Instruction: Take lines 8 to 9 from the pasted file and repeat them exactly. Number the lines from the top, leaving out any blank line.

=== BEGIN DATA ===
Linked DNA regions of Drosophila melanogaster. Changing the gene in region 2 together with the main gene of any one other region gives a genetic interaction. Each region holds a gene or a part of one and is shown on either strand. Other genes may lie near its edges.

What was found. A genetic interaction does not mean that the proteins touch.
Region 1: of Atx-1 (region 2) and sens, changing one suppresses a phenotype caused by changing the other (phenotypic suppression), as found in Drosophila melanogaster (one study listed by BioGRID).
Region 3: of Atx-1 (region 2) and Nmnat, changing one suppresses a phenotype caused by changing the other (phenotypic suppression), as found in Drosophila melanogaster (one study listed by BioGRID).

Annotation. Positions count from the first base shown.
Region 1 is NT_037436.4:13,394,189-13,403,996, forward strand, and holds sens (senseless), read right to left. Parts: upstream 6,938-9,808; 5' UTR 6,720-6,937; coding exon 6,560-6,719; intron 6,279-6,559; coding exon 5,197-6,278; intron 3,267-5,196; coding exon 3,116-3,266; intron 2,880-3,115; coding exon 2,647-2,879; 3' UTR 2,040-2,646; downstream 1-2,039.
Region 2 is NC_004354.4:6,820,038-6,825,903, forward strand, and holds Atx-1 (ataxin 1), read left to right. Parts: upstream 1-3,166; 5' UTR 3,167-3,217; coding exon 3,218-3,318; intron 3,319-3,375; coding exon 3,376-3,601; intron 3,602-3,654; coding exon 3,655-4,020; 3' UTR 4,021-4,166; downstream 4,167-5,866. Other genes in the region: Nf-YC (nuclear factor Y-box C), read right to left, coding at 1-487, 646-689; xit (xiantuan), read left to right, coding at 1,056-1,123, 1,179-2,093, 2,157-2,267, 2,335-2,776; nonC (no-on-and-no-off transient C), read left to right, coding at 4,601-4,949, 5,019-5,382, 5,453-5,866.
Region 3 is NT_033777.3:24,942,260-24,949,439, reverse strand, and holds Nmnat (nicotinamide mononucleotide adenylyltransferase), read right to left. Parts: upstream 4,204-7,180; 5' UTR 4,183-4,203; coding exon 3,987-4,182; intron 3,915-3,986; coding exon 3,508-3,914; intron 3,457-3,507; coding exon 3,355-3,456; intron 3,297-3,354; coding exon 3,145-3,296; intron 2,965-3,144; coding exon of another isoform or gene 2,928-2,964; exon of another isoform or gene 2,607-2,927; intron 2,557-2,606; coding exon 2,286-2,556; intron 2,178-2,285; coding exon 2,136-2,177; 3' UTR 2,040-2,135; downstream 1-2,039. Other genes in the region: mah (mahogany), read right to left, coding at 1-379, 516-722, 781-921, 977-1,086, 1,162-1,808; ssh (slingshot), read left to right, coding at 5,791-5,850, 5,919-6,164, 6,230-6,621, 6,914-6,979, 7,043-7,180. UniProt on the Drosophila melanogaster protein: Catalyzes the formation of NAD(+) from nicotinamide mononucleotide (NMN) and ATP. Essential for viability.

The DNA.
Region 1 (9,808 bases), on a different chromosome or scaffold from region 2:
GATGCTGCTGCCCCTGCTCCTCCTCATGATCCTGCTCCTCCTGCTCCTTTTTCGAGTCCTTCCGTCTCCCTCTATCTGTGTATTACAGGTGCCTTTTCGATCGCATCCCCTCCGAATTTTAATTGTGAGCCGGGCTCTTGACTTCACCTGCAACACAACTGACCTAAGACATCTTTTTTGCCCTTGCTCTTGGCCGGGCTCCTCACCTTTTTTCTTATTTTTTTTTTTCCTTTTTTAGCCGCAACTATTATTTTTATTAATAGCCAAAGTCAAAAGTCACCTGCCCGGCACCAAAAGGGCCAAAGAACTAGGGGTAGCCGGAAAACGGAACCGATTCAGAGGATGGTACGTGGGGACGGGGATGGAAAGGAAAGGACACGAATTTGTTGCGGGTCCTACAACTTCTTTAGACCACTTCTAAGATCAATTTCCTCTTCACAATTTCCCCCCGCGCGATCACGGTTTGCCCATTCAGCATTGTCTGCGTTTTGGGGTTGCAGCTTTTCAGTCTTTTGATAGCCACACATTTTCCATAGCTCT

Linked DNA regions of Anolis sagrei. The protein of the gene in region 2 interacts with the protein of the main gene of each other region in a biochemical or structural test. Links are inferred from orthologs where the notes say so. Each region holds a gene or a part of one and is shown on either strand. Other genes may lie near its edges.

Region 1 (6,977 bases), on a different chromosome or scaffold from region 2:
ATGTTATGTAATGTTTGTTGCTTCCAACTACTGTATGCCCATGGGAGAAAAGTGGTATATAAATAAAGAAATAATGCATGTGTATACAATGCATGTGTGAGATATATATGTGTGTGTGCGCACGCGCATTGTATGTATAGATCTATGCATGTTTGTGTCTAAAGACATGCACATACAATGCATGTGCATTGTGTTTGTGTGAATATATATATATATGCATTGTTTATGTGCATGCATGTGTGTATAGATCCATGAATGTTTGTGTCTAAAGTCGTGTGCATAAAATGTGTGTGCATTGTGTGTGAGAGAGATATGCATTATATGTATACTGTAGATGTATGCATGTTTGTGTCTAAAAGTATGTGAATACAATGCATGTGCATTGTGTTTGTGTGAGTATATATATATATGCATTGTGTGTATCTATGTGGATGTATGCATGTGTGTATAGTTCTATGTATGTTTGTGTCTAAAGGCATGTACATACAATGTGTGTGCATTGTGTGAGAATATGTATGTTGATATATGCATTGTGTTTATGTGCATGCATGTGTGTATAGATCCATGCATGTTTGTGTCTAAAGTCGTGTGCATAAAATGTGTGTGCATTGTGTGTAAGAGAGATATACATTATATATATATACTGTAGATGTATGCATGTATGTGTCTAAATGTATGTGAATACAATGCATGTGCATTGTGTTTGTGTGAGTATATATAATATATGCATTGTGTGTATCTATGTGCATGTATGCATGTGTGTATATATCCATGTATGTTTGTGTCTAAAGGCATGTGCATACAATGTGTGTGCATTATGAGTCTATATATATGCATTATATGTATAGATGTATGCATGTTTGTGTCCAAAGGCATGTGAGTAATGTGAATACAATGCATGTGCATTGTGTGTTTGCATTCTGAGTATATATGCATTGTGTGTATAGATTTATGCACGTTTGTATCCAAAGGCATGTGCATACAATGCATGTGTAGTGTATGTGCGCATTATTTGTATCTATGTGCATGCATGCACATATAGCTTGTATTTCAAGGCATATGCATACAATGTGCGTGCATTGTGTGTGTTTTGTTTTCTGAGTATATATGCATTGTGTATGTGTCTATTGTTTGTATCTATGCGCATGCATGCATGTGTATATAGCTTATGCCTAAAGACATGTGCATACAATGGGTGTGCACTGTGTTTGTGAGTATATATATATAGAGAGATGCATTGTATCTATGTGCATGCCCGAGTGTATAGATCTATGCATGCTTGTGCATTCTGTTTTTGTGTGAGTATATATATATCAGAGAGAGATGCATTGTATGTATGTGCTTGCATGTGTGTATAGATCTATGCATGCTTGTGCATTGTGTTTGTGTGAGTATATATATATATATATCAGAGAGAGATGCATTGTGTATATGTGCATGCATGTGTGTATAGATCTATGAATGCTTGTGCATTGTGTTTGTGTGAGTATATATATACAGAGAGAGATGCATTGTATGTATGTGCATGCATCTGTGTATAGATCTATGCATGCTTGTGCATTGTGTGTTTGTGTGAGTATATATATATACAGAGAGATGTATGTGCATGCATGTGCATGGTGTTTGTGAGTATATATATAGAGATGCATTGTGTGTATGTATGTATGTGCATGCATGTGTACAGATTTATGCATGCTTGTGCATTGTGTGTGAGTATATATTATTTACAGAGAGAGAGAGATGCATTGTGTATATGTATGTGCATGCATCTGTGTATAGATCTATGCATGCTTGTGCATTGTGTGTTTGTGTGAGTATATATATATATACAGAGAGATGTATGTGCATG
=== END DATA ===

Region 3 is NT_033777.3:24,942,260-24,949,439, reverse strand, and holds Nmnat (nicotinamide mononucleotide adenylyltransferase), read right to left. Parts: upstream 4,204-7,180; 5' UTR 4,183-4,203; coding exon 3,987-4,182; intron 3,915-3,986; coding exon 3,508-3,914; intron 3,457-3,507; coding exon 3,355-3,456; intron 3,297-3,354; coding exon 3,145-3,296; intron 2,965-3,144; coding exon of another isoform or gene 2,928-2,964; exon of another isoform or gene 2,607-2,927; intron 2,557-2,606; coding exon 2,286-2,556; intron 2,178-2,285; coding exon 2,136-2,177; 3' UTR 2,040-2,135; downstream 1-2,039. Other genes in the region: mah (mahogany), read right to left, coding at 1-379, 516-722, 781-921, 977-1,086, 1,162-1,808; ssh (slingshot), read left to right, coding at 5,791-5,850, 5,919-6,164, 6,230-6,621, 6,914-6,979, 7,043-7,180. UniProt on the Drosophila melanogaster protein: Catalyzes the formation of NAD(+) from nicotinamide mononucleotide (NMN) and ATP. Essential for viability.

The DNA.